Network News

X My Profile
View More Activity

The bears-and-sneakers theory of democracy

bearinwater.JPGDave Weigel has a good piece looking at how the conservative reformers who predicted a long wilderness for Republicans unless they changed their core message in this or that direction are reacting to the party's 2010 resurgence. "It now appears that the GOP is about to win without tapping into any of that stuff. The conservative movement's smart set, the people who liberals considered serious critics who could remake the right, really had nothing to do with the Republican Party's great comeback."

This happens a lot, of course. Liberals will remember the post-2004 meltdown in Democratic circles. The party had to move right on national security, on economics, on "family values." You couldn't be the party of less war and more tolerance and win the heartland. Four years later, Indiana went for an antiwar, African American liberal with the middle name "Hussein." In a two-party system, you don't need people to like you to win. You just need them to like the other guys less. Think of it as the bears-and-sneakers theory of democracy.

Which isn't to say that the conservative reformers were wrong. At the end of the day, politics is about more than winning elections. The Republican Party remains in intellectual tatters. Its main two policy ideas -- extending the Bush tax cuts and repealing health-care reform -- will make its main policy concern -- the debt -- much, much worse. It has no answer for our economic moment, for inequality, for the health-care system (Mitt Romney used to have one, but then Democrats took it), for the deficit. You don't need good ideas to win. But you do need them to govern.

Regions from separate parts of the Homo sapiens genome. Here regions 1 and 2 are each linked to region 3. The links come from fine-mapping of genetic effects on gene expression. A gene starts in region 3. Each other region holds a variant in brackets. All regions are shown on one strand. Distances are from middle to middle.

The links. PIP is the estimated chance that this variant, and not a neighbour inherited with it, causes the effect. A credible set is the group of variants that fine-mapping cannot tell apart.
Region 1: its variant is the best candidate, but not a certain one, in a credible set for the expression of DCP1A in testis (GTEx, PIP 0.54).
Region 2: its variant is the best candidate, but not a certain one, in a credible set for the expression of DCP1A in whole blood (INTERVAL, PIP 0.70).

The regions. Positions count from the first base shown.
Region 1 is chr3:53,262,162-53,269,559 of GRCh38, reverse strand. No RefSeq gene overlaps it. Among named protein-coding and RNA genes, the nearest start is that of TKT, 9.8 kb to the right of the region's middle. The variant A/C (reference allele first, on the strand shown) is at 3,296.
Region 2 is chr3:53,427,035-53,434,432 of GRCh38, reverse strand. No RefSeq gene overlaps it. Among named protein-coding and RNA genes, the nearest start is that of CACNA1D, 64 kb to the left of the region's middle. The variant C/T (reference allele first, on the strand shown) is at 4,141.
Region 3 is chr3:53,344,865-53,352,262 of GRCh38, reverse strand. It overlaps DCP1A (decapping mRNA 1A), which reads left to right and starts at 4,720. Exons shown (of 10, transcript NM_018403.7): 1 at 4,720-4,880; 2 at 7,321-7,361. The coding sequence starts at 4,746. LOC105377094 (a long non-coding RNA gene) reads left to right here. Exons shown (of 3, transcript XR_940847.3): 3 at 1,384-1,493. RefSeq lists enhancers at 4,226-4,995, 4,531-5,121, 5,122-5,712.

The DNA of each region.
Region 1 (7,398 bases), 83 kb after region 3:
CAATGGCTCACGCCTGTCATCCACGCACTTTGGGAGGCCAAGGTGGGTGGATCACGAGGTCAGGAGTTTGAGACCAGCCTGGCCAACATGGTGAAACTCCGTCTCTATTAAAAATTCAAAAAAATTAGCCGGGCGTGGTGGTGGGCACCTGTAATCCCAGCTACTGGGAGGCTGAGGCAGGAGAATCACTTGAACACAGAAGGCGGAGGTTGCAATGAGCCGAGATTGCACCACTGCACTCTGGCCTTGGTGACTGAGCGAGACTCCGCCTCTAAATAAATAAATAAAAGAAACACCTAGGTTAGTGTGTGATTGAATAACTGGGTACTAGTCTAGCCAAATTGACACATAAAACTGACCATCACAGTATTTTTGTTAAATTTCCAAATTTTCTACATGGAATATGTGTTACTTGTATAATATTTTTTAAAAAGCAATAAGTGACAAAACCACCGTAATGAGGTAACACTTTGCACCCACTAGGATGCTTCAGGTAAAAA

Photo credit: M. Spencer Green/AP.

By Ezra Klein  | October 6, 2010; 9:47 AM ET
 
Save & Share:  Send E-mail   Facebook   Twitter   Digg   Yahoo Buzz   Del.icio.us   StumbleUpon   Technorati   Google Buzz   Previous: Democrats don't know how much they've gotten done
Next: Only 9% of America's companies are innovating

Comments

"an antiwar, African American liberal with the middle name "Hussein.""

Well, you're right about the middle name and his race, not so right about liberal and antiwar. Thanks for peddling myths, though.

Posted by: redscott1904 | October 6, 2010 9:52 AM | Report abuse

"You don't need good ideas to win. But you do need them to govern."

Which is why the Democrats are about to be thrown out on their arses.

Posted by: bgmma50 | October 6, 2010 10:06 AM | Report abuse

"But you do need them to govern."


If your idea is that the government needs to toe the line with Democratic special interests, sure.


Of course, a lot of things operate better on their own accord.

Posted by: krazen1211 | October 6, 2010 10:09 AM | Report abuse